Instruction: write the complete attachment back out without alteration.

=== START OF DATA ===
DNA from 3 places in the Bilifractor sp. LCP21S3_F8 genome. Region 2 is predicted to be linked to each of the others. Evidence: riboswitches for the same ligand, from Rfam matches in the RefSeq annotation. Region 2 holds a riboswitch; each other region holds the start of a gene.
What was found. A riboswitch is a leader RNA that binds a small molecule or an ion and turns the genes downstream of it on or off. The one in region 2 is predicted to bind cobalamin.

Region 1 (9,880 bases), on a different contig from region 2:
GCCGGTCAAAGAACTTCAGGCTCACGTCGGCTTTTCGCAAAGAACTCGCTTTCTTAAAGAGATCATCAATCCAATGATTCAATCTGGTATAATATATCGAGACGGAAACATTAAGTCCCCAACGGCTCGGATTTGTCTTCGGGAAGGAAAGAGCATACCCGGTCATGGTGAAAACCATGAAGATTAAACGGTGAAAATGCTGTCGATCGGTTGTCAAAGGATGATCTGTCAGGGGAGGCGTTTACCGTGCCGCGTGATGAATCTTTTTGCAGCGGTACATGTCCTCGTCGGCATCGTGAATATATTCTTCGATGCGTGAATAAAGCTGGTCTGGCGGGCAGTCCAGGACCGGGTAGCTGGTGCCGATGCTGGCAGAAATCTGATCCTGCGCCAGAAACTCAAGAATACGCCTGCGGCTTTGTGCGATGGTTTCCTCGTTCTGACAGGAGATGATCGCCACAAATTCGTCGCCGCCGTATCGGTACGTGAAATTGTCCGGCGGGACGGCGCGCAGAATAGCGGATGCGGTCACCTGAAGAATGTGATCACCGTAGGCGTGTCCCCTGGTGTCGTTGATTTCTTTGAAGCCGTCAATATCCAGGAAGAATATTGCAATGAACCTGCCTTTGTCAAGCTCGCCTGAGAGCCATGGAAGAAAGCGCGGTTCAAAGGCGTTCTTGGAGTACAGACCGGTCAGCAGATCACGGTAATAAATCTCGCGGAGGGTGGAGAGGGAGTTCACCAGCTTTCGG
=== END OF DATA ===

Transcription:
DNA from 3 places in the Bilifractor sp. LCP21S3_F8 genome. Region 2 is predicted to be linked to each of the others. Evidence: riboswitches for the same ligand, from Rfam matches in the RefSeq annotation. Region 2 holds a riboswitch; each other region holds the start of a gene.
What was found. A riboswitch is a leader RNA that binds a small molecule or an ion and turns the genes downstream of it on or off. The one in region 2 is predicted to bind cobalamin.

Region 1 (9,880 bases), on a different contig from region 2:
GCCGGTCAAAGAACTTCAGGCTCACGTCGGCTTTTCGCAAAGAACTCGCTTTCTTAAAGAGATCATCAATCCAATGATTCAATCTGGTATAATATATCGAGACGGAAACATTAAGTCCCCAACGGCTCGGATTTGTCTTCGGGAAGGAAAGAGCATACCCGGTCATGGTGAAAACCATGAAGATTAAACGGTGAAAATGCTGTCGATCGGTTGTCAAAGGATGATCTGTCAGGGGAGGCGTTTACCGTGCCGCGTGATGAATCTTTTTGCAGCGGTACATGTCCTCGTCGGCATCGTGAATATATTCTTCGATGCGTGAATAAAGCTGGTCTGGCGGGCAGTCCAGGACCGGGTAGCTGGTGCCGATGCTGGCAGAAATCTGATCCTGCGCCAGAAACTCAAGAATACGCCTGCGGCTTTGTGCGATGGTTTCCTCGTTCTGACAGGAGATGATCGCCACAAATTCGTCGCCGCCGTATCGGTACGTGAAATTGTCCGGCGGGACGGCGCGCAGAATAGCGGATGCGGTCACCTGAAGAATGTGATCACCGTAGGCGTGTCCCCTGGTGTCGTTGATTTCTTTGAAGCCGTCAATATCCAGGAAGAATATTGCAATGAACCTGCCTTTGTCAAGCTCGCCTGAGAGCCATGGAAGAAAGCGCGGTTCAAAGGCGTTCTTGGAGTACAGACCGGTCAGCAGATCACGGTAATAAATCTCGCGGAGGGTGGAGAGGGAGTTCACCAGCTTTCGG